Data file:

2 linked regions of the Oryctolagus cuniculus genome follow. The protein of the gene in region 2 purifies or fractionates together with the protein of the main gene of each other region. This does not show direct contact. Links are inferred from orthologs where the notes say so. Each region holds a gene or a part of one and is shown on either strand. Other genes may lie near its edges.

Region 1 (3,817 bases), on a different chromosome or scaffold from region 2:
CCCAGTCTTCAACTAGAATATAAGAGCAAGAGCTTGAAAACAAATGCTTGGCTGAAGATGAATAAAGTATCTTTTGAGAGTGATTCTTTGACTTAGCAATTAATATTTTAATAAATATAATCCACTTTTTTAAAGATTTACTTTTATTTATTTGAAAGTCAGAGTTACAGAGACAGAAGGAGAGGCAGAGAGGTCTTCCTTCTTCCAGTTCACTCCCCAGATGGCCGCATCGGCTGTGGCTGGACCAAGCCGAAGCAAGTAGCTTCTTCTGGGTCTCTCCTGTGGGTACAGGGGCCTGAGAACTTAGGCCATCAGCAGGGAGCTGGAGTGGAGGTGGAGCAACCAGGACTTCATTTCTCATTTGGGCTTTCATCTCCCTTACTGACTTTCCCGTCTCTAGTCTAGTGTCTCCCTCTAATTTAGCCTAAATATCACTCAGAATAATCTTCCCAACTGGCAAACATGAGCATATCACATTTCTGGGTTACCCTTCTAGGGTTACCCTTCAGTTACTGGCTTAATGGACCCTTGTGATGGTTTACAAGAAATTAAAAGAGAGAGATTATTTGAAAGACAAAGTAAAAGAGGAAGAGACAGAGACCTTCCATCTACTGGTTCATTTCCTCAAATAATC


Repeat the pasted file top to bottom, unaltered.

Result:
2 linked regions of the Oryctolagus cuniculus genome follow. The protein of the gene in region 2 purifies or fractionates together with the protein of the main gene of each other region. This does not show direct contact. Links are inferred from orthologs where the notes say so. Each region holds a gene or a part of one and is shown on either strand. Other genes may lie near its edges.

Region 1 (3,817 bases), on a different chromosome or scaffold from region 2:
CCCAGTCTTCAACTAGAATATAAGAGCAAGAGCTTGAAAACAAATGCTTGGCTGAAGATGAATAAAGTATCTTTTGAGAGTGATTCTTTGACTTAGCAATTAATATTTTAATAAATATAATCCACTTTTTTAAAGATTTACTTTTATTTATTTGAAAGTCAGAGTTACAGAGACAGAAGGAGAGGCAGAGAGGTCTTCCTTCTTCCAGTTCACTCCCCAGATGGCCGCATCGGCTGTGGCTGGACCAAGCCGAAGCAAGTAGCTTCTTCTGGGTCTCTCCTGTGGGTACAGGGGCCTGAGAACTTAGGCCATCAGCAGGGAGCTGGAGTGGAGGTGGAGCAACCAGGACTTCATTTCTCATTTGGGCTTTCATCTCCCTTACTGACTTTCCCGTCTCTAGTCTAGTGTCTCCCTCTAATTTAGCCTAAATATCACTCAGAATAATCTTCCCAACTGGCAAACATGAGCATATCACATTTCTGGGTTACCCTTCTAGGGTTACCCTTCAGTTACTGGCTTAATGGACCCTTGTGATGGTTTACAAGAAATTAAAAGAGAGAGATTATTTGAAAGACAAAGTAAAAGAGGAAGAGACAGAGACCTTCCATCTACTGGTTCATTTCCTCAAATAATC